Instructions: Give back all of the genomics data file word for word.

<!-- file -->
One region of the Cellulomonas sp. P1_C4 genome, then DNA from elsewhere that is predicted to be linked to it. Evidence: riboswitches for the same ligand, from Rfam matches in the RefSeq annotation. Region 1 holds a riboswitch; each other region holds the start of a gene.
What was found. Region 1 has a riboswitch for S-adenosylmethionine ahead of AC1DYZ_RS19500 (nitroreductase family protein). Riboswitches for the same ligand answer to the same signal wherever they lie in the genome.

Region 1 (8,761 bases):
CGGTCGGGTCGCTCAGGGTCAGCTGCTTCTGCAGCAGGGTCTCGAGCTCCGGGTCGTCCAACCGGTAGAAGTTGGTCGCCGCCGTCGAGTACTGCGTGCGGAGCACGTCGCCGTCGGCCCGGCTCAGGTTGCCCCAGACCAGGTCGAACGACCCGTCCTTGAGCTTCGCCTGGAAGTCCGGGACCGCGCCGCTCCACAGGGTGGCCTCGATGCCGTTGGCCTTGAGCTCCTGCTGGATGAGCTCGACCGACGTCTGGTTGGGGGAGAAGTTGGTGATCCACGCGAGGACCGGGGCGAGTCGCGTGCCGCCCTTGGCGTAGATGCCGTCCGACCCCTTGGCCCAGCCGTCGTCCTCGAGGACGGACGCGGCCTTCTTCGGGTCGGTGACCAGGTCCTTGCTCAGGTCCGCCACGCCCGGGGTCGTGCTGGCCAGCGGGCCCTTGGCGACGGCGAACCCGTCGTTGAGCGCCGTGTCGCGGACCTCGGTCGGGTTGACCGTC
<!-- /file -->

One region of the Cellulomonas sp. P1_C4 genome, then DNA from elsewhere that is predicted to be linked to it. Evidence: riboswitches for the same ligand, from Rfam matches in the RefSeq annotation. Region 1 holds a riboswitch; each other region holds the start of a gene.
What was found. Region 1 has a riboswitch for S-adenosylmethionine ahead of AC1DYZ_RS19500 (nitroreductase family protein). Riboswitches for the same ligand answer to the same signal wherever they lie in the genome.

Region 1 (8,761 bases):
CGGTCGGGTCGCTCAGGGTCAGCTGCTTCTGCAGCAGGGTCTCGAGCTCCGGGTCGTCCAACCGGTAGAAGTTGGTCGCCGCCGTCGAGTACTGCGTGCGGAGCACGTCGCCGTCGGCCCGGCTCAGGTTGCCCCAGACCAGGTCGAACGACCCGTCCTTGAGCTTCGCCTGGAAGTCCGGGACCGCGCCGCTCCACAGGGTGGCCTCGATGCCGTTGGCCTTGAGCTCCTGCTGGATGAGCTCGACCGACGTCTGGTTGGGGGAGAAGTTGGTGATCCACGCGAGGACCGGGGCGAGTCGCGTGCCGCCCTTGGCGTAGATGCCGTCCGACCCCTTGGCCCAGCCGTCGTCCTCGAGGACGGACGCGGCCTTCTTCGGGTCGGTGACCAGGTCCTTGCTCAGGTCCGCCACGCCCGGGGTCGTGCTGGCCAGCGGGCCCTTGGCGACGGCGAACCCGTCGTTGAGCGCCGTGTCGCGGACCTCGGTCGGGTTGACCGTC